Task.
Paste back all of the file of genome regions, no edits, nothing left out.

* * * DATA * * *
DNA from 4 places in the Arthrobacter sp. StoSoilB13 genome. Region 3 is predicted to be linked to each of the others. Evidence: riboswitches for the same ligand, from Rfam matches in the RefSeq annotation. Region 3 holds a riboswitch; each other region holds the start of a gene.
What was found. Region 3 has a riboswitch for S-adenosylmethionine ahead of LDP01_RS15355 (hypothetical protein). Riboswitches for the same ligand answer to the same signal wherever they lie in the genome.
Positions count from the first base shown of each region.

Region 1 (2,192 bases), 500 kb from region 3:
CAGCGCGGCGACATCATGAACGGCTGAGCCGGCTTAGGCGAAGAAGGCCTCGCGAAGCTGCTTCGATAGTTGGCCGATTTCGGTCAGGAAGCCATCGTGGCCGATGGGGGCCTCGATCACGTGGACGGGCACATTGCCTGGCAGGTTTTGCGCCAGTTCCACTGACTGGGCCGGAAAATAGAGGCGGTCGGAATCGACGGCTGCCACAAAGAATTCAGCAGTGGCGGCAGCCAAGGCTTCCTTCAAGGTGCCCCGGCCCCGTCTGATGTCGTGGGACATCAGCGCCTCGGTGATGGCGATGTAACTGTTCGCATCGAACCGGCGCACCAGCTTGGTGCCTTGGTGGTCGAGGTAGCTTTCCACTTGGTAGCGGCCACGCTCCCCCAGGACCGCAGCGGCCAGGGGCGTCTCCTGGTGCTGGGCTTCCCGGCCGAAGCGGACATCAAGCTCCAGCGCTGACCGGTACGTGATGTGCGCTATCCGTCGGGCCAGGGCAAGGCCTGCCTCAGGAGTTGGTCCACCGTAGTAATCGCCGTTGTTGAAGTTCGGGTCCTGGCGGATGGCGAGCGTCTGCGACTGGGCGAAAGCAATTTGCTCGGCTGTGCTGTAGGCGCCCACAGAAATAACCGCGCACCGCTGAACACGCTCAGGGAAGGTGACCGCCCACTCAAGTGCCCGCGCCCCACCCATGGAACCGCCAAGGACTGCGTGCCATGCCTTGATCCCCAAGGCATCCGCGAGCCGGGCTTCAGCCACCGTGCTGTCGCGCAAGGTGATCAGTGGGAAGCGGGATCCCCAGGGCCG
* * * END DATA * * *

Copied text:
DNA from 4 places in the Arthrobacter sp. StoSoilB13 genome. Region 3 is predicted to be linked to each of the others. Evidence: riboswitches for the same ligand, from Rfam matches in the RefSeq annotation. Region 3 holds a riboswitch; each other region holds the start of a gene.
What was found. Region 3 has a riboswitch for S-adenosylmethionine ahead of LDP01_RS15355 (hypothetical protein). Riboswitches for the same ligand answer to the same signal wherever they lie in the genome.
Positions count from the first base shown of each region.

Region 1 (2,192 bases), 500 kb from region 3:
CAGCGCGGCGACATCATGAACGGCTGAGCCGGCTTAGGCGAAGAAGGCCTCGCGAAGCTGCTTCGATAGTTGGCCGATTTCGGTCAGGAAGCCATCGTGGCCGATGGGGGCCTCGATCACGTGGACGGGCACATTGCCTGGCAGGTTTTGCGCCAGTTCCACTGACTGGGCCGGAAAATAGAGGCGGTCGGAATCGACGGCTGCCACAAAGAATTCAGCAGTGGCGGCAGCCAAGGCTTCCTTCAAGGTGCCCCGGCCCCGTCTGATGTCGTGGGACATCAGCGCCTCGGTGATGGCGATGTAACTGTTCGCATCGAACCGGCGCACCAGCTTGGTGCCTTGGTGGTCGAGGTAGCTTTCCACTTGGTAGCGGCCACGCTCCCCCAGGACCGCAGCGGCCAGGGGCGTCTCCTGGTGCTGGGCTTCCCGGCCGAAGCGGACATCAAGCTCCAGCGCTGACCGGTACGTGATGTGCGCTATCCGTCGGGCCAGGGCAAGGCCTGCCTCAGGAGTTGGTCCACCGTAGTAATCGCCGTTGTTGAAGTTCGGGTCCTGGCGGATGGCGAGCGTCTGCGACTGGGCGAAAGCAATTTGCTCGGCTGTGCTGTAGGCGCCCACAGAAATAACCGCGCACCGCTGAACACGCTCAGGGAAGGTGACCGCCCACTCAAGTGCCCGCGCCCCACCCATGGAACCGCCAAGGACTGCGTGCCATGCCTTGATCCCCAAGGCATCCGCGAGCCGGGCTTCAGCCACCGTGCTGTCGCGCAAGGTGATCAGTGGGAAGCGGGATCCCCAGGGCCG